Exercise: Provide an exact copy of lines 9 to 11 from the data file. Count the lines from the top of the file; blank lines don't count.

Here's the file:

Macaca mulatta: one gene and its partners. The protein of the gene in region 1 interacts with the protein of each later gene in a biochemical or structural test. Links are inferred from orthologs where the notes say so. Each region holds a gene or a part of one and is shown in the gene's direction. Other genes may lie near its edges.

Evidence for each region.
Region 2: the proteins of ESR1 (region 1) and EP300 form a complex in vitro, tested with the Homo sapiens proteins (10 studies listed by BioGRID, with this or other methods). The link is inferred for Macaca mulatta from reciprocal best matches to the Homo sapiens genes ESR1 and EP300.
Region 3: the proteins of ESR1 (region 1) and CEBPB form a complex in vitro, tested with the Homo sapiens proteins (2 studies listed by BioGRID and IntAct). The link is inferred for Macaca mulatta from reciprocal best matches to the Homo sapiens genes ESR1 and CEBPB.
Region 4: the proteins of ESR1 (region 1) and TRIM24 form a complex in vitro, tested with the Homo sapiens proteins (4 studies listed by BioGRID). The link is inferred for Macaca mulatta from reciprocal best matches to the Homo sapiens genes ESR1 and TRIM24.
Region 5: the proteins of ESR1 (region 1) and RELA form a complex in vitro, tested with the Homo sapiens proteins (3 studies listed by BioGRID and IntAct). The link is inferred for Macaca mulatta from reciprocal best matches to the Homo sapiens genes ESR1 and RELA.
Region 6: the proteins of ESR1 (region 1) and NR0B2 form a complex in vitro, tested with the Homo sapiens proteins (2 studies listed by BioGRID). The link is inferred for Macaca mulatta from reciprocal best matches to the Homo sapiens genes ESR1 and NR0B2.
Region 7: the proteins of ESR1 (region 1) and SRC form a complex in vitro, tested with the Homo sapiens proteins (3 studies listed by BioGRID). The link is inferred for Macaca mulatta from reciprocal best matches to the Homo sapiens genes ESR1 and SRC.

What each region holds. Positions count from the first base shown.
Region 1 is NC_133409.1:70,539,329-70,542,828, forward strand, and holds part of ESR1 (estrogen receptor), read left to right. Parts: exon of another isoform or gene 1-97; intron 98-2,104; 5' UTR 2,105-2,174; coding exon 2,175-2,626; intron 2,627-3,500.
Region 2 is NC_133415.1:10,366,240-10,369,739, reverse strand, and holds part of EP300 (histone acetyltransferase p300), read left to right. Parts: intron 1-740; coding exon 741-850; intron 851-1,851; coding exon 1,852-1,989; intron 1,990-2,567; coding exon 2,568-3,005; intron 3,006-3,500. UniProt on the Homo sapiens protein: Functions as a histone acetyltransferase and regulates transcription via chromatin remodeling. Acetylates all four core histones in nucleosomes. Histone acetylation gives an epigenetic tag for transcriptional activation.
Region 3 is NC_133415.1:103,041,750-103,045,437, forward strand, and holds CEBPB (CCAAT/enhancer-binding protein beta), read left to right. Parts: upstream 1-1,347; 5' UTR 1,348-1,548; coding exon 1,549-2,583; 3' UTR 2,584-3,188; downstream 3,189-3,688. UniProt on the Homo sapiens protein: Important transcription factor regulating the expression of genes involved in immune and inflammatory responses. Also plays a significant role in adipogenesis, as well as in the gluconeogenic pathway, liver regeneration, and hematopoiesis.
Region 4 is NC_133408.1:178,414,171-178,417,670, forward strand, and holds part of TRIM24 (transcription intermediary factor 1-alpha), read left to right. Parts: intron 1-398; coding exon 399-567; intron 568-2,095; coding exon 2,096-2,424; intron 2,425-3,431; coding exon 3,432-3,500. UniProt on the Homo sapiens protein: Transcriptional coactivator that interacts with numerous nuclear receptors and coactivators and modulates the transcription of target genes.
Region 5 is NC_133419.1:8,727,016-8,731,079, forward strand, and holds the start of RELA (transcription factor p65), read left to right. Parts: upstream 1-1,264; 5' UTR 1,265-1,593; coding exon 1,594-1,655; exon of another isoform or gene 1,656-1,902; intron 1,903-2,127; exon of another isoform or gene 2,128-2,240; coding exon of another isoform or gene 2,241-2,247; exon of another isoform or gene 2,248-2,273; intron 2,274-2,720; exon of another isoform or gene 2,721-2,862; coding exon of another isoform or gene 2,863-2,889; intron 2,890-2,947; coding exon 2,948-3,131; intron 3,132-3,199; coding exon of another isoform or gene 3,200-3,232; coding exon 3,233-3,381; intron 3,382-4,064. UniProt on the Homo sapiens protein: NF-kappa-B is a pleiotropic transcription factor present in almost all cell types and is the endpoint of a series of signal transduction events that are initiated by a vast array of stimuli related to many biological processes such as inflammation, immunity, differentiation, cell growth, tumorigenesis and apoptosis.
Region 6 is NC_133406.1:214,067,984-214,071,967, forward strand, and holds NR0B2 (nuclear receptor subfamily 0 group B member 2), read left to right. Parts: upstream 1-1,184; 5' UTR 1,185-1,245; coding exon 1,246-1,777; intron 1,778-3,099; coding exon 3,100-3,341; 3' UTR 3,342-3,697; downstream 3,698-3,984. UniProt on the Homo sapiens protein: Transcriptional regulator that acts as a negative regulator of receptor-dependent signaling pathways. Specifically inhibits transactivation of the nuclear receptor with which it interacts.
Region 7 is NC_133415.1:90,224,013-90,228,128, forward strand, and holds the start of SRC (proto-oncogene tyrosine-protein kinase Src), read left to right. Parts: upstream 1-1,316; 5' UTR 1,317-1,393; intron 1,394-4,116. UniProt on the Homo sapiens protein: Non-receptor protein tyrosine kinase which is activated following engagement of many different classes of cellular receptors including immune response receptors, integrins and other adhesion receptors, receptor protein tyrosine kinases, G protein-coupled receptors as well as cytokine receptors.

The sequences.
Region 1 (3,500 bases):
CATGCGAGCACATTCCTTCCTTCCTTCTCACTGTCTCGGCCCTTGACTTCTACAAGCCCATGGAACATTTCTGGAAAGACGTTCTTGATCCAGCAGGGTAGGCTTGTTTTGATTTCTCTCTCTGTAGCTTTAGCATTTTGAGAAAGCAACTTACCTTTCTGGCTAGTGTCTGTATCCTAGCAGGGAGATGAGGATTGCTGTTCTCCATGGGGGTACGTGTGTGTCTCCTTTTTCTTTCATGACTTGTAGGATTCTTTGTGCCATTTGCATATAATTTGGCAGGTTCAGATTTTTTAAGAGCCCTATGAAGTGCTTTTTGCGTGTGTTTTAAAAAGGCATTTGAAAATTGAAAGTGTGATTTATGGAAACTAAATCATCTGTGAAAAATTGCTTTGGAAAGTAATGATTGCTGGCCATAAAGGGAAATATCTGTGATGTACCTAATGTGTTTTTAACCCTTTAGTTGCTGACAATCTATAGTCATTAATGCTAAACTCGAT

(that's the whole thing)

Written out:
What each region holds. Positions count from the first base shown.
Region 1 is NC_133409.1:70,539,329-70,542,828, forward strand, and holds part of ESR1 (estrogen receptor), read left to right. Parts: exon of another isoform or gene 1-97; intron 98-2,104; 5' UTR 2,105-2,174; coding exon 2,175-2,626; intron 2,627-3,500.
Region 2 is NC_133415.1:10,366,240-10,369,739, reverse strand, and holds part of EP300 (histone acetyltransferase p300), read left to right. Parts: intron 1-740; coding exon 741-850; intron 851-1,851; coding exon 1,852-1,989; intron 1,990-2,567; coding exon 2,568-3,005; intron 3,006-3,500. UniProt on the Homo sapiens protein: Functions as a histone acetyltransferase and regulates transcription via chromatin remodeling. Acetylates all four core histones in nucleosomes. Histone acetylation gives an epigenetic tag for transcriptional activation.